4. tomatocasual.com our friend Ben Says:

    Gack, Vanessa! What do they think hybrids are if not inbred, the same crosses made over and over (and over and over). The argument about low heirloom productivity versus poor hybrid flavor has raged on ever since heirlooms became popular, and in both cases, it’s a gross overgeneralization. Some heirlooms are hugely prolific, one of the causes of their enduring fame (as in ‘Mortgage Lifter’); some hybrids are incredibly flavorful (as in ‘Sungold’ cherry tomatoes). My own feeling is, if you want to save your own seeds, make sure you choose only open-pollinated (usually heirloom) varieties. But if you want great tomatoes, choose the best heirlooms and hybrids for your purposes and climate and make the most of what’s available. I try not to get worked up unless someone’s either trying to discourage gardeners from growing heirlooms in general or suddenly patenting heirlooms so it’s illegal to save seed from them. There’s a special circle of Hell reserved for those folks.

  5. tomatocasual.com jerry lee Says:

    After reading the article In Sci Am, I get the impression that the researchers have lost their way. I grow “heirlooms” for their TASTE and not their beauty.If the research community can develope a tomato or two that has the taste of heirlooms, then I say “have at it” and give us home growers something to shout about. Quit peeing on the hands that feeds your livelihood by trying to downgrade the “heirloom” tomato. Make it a better tomato with the same taste qualities (500+ varieties). Good Luck!!

  6. tomatocasual.com Tory Says:

    They must be realizing that a ton of people are buying heirlooms- and it’s no wonder. I don’t think that the logic is correct on this argument.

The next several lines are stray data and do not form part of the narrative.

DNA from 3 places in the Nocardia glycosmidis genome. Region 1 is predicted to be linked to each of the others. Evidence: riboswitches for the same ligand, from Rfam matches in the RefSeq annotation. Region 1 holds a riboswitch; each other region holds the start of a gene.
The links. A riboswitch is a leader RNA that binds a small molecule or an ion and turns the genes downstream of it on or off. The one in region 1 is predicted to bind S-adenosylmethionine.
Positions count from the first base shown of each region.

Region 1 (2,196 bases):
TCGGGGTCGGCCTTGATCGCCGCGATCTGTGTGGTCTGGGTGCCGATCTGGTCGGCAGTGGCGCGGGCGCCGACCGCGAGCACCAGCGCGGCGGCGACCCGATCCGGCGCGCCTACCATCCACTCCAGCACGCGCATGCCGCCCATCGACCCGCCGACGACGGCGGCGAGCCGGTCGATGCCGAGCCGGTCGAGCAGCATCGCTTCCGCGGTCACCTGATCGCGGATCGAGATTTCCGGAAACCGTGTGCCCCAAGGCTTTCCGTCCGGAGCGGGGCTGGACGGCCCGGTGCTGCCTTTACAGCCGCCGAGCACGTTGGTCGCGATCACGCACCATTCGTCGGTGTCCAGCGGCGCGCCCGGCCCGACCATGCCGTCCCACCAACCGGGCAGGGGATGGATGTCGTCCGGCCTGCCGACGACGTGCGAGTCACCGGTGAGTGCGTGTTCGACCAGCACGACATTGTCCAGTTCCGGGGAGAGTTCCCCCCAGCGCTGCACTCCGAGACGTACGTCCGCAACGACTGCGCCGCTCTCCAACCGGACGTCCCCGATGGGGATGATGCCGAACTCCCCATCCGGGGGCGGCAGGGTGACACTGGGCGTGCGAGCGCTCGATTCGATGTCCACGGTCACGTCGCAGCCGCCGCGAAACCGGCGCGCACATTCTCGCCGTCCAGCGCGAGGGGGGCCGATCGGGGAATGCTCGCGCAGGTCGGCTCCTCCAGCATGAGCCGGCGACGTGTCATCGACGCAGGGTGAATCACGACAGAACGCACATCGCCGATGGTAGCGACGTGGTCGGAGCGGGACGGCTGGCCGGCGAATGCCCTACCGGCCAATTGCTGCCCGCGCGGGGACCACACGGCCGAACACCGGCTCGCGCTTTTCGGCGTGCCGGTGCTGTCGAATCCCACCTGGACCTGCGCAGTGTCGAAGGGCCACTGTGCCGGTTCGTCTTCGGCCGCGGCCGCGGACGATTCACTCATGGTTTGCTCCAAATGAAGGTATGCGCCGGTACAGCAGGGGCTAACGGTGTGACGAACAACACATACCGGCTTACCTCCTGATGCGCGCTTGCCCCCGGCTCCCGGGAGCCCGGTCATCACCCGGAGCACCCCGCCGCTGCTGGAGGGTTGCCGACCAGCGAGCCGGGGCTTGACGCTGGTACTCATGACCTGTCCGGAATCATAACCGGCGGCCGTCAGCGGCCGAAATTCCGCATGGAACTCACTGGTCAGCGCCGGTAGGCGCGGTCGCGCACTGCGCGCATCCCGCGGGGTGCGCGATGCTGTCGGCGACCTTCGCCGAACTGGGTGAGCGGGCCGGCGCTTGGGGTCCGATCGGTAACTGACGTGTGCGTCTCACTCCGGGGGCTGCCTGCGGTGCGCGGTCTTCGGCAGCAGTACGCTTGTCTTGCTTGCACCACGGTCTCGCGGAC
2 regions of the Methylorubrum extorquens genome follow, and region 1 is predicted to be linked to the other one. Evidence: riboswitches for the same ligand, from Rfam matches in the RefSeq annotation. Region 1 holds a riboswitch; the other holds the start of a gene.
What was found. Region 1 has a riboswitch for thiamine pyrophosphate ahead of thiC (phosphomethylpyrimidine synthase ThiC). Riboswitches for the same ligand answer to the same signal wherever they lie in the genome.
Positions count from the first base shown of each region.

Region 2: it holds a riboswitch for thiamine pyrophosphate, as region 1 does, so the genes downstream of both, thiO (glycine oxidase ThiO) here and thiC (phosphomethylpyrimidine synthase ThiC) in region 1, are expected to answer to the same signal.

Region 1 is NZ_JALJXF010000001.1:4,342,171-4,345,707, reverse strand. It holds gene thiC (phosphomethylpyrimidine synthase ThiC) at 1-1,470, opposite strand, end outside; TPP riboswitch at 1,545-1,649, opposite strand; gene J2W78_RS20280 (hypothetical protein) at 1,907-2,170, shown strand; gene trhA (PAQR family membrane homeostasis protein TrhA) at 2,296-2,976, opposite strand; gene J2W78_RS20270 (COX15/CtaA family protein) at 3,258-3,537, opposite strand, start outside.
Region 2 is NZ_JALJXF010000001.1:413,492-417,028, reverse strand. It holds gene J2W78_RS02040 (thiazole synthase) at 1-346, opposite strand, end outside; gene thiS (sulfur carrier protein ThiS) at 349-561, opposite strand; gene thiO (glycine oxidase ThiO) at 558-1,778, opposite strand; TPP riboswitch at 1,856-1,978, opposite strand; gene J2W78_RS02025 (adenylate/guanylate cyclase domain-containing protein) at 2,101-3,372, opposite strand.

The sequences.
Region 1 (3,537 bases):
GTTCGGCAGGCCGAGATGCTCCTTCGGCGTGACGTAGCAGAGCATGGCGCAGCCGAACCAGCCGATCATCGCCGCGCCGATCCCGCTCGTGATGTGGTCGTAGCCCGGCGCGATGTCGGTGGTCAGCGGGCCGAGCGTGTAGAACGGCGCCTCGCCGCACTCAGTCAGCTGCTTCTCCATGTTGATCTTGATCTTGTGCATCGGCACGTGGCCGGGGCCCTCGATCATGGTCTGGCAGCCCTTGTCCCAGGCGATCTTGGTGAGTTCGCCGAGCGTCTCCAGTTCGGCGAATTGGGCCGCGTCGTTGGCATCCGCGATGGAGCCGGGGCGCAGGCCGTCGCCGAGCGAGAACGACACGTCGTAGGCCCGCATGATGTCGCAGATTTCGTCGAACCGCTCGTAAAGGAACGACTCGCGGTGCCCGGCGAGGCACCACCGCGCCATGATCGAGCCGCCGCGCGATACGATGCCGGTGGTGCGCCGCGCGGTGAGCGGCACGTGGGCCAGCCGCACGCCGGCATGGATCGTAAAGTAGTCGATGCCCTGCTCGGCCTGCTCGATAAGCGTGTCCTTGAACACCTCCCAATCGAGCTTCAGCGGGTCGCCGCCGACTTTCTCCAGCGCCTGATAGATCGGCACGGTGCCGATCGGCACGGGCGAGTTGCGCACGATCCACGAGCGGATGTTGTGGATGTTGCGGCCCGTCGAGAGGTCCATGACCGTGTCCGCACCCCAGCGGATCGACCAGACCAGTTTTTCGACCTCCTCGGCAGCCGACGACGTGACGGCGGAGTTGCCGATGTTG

7. tomatocasual.com K Mueller Says:

    There are misrepresented facts even in your article as well.

    Such as Green Zebra being a hybrid. It is not. It is open pollinated. Whether or not it can be called a “heirllom” is open to the fact “heirloom” seems to have a floating definition.

    The point of the quote by Dr Tanksley in the original article was poorly stated and the jest of it is

    heirlooms have become genetically bottlenecked and are actually quite similar genetically – therefore there is not much genetic diversity within them and little chance at finding sources of disaese resistance compared to wild relatives.

    People went round and round about heirlooms having different colors and shapes but these variations are really the result of only about 10-20 genes. That is not that variable. That was the point missed.

  8. tomatocasual.com Vanessa Says:

    The whole Green Zebra thing is a bit fuzzy, sure.. but a widely accepted definition for true heirlooms is that it’s usually at least 50 years old. The Green Zebra was developed by a breeder working with 4 different varieties in the 80s. It may be open pollinated…but it’s not like a usual heirloom. Hybrid also means 2 or more things combined.

    And really… there are plenty with things like disease resistance still, for example. I think part of the problem I have is that they turn to gene manipulation artificially than through regular breeding. There are times when technology isn’t better. I didn’t miss any facts about it being highly variable due to tons of genes.

    I’ll wait until they’re done, since evidently they ” have to work backward, crossing tomato varieties and species in order to understand how various genes influence shape and size. Once isolated, Tanksley later inserts those genes into other tomato varieties to make his case with a dramatic transformation.”

    I just still think the author leaves out the facts about why hybrids aren’t always the darlings of those who actually enjoy eating a good tomato, too.

  9. tomatocasual.com Delynnr Says:

    The one thing that I know from my own personal experience is that my heirloom tomatoes TASTE better! I love that they look strange, don’t mind if they are not the best producers the tomato world has ever seen. If the plant preforms decently and produces a great tasting tomato I am all for it.

    I don’t even care if a tomato is a true heirloom or not – I just want to be able to save my own seeds and I adore the Green Zebras no matter their lineage. I’ll skip paying someone every year for hybrid seeds if I can help it.